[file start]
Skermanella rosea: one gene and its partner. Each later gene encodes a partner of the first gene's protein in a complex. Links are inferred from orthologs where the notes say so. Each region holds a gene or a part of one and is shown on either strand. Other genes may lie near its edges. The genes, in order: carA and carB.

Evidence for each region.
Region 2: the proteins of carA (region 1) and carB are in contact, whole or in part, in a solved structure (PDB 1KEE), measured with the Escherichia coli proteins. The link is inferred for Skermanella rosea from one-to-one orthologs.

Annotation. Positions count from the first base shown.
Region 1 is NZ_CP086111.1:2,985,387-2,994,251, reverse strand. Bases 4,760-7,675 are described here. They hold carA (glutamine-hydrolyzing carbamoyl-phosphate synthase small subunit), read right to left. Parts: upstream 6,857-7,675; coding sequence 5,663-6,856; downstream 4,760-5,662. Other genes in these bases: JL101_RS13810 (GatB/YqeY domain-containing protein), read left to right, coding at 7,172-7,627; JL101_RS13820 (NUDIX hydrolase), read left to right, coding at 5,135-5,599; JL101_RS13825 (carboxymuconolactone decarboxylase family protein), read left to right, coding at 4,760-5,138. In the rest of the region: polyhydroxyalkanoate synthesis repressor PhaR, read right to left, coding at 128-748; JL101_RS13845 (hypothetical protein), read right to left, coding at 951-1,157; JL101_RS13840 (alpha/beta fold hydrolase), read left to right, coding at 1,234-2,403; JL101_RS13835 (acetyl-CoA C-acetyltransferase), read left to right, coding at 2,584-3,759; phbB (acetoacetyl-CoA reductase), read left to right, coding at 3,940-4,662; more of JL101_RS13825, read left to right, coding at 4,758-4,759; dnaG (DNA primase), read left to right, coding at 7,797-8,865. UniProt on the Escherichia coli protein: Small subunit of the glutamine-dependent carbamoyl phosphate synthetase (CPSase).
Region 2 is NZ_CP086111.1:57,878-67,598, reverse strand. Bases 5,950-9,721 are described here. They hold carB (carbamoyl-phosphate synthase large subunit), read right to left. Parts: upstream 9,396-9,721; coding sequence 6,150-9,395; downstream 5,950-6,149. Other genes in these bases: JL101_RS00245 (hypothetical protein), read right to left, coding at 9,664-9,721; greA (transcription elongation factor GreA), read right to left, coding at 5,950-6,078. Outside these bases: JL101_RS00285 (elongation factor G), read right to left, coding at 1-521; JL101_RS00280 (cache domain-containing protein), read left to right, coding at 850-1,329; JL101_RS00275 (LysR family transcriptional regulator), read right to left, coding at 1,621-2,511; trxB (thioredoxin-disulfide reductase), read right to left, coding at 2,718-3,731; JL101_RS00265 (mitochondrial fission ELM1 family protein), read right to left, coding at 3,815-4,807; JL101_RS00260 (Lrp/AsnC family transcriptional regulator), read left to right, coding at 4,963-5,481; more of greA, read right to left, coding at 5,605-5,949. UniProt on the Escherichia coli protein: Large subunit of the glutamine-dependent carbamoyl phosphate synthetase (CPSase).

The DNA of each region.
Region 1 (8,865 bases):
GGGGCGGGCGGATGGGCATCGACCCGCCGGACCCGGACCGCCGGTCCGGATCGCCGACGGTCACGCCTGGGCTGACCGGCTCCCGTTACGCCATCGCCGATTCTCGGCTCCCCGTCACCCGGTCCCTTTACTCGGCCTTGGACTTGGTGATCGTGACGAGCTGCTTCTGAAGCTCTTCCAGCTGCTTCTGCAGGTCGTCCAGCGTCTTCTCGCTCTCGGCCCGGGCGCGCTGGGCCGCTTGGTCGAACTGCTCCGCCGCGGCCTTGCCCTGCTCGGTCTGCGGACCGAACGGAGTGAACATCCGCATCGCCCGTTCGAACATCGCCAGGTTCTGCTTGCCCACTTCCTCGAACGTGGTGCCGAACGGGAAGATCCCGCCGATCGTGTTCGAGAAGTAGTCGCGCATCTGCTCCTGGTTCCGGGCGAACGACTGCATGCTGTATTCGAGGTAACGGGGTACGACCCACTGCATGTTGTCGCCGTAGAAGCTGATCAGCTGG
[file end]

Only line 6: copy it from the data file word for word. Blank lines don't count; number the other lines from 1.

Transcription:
Region 2 is NZ_CP086111.1:57,878-67,598, reverse strand. Bases 5,950-9,721 are described here. They hold carB (carbamoyl-phosphate synthase large subunit), read right to left. Parts: upstream 9,396-9,721; coding sequence 6,150-9,395; downstream 5,950-6,149. Other genes in these bases: JL101_RS00245 (hypothetical protein), read right to left, coding at 9,664-9,721; greA (transcription elongation factor GreA), read right to left, coding at 5,950-6,078. Outside these bases: JL101_RS00285 (elongation factor G), read right to left, coding at 1-521; JL101_RS00280 (cache domain-containing protein), read left to right, coding at 850-1,329; JL101_RS00275 (LysR family transcriptional regulator), read right to left, coding at 1,621-2,511; trxB (thioredoxin-disulfide reductase), read right to left, coding at 2,718-3,731; JL101_RS00265 (mitochondrial fission ELM1 family protein), read right to left, coding at 3,815-4,807; JL101_RS00260 (Lrp/AsnC family transcriptional regulator), read left to right, coding at 4,963-5,481; more of greA, read right to left, coding at 5,605-5,949. UniProt on the Escherichia coli protein: Large subunit of the glutamine-dependent carbamoyl phosphate synthetase (CPSase).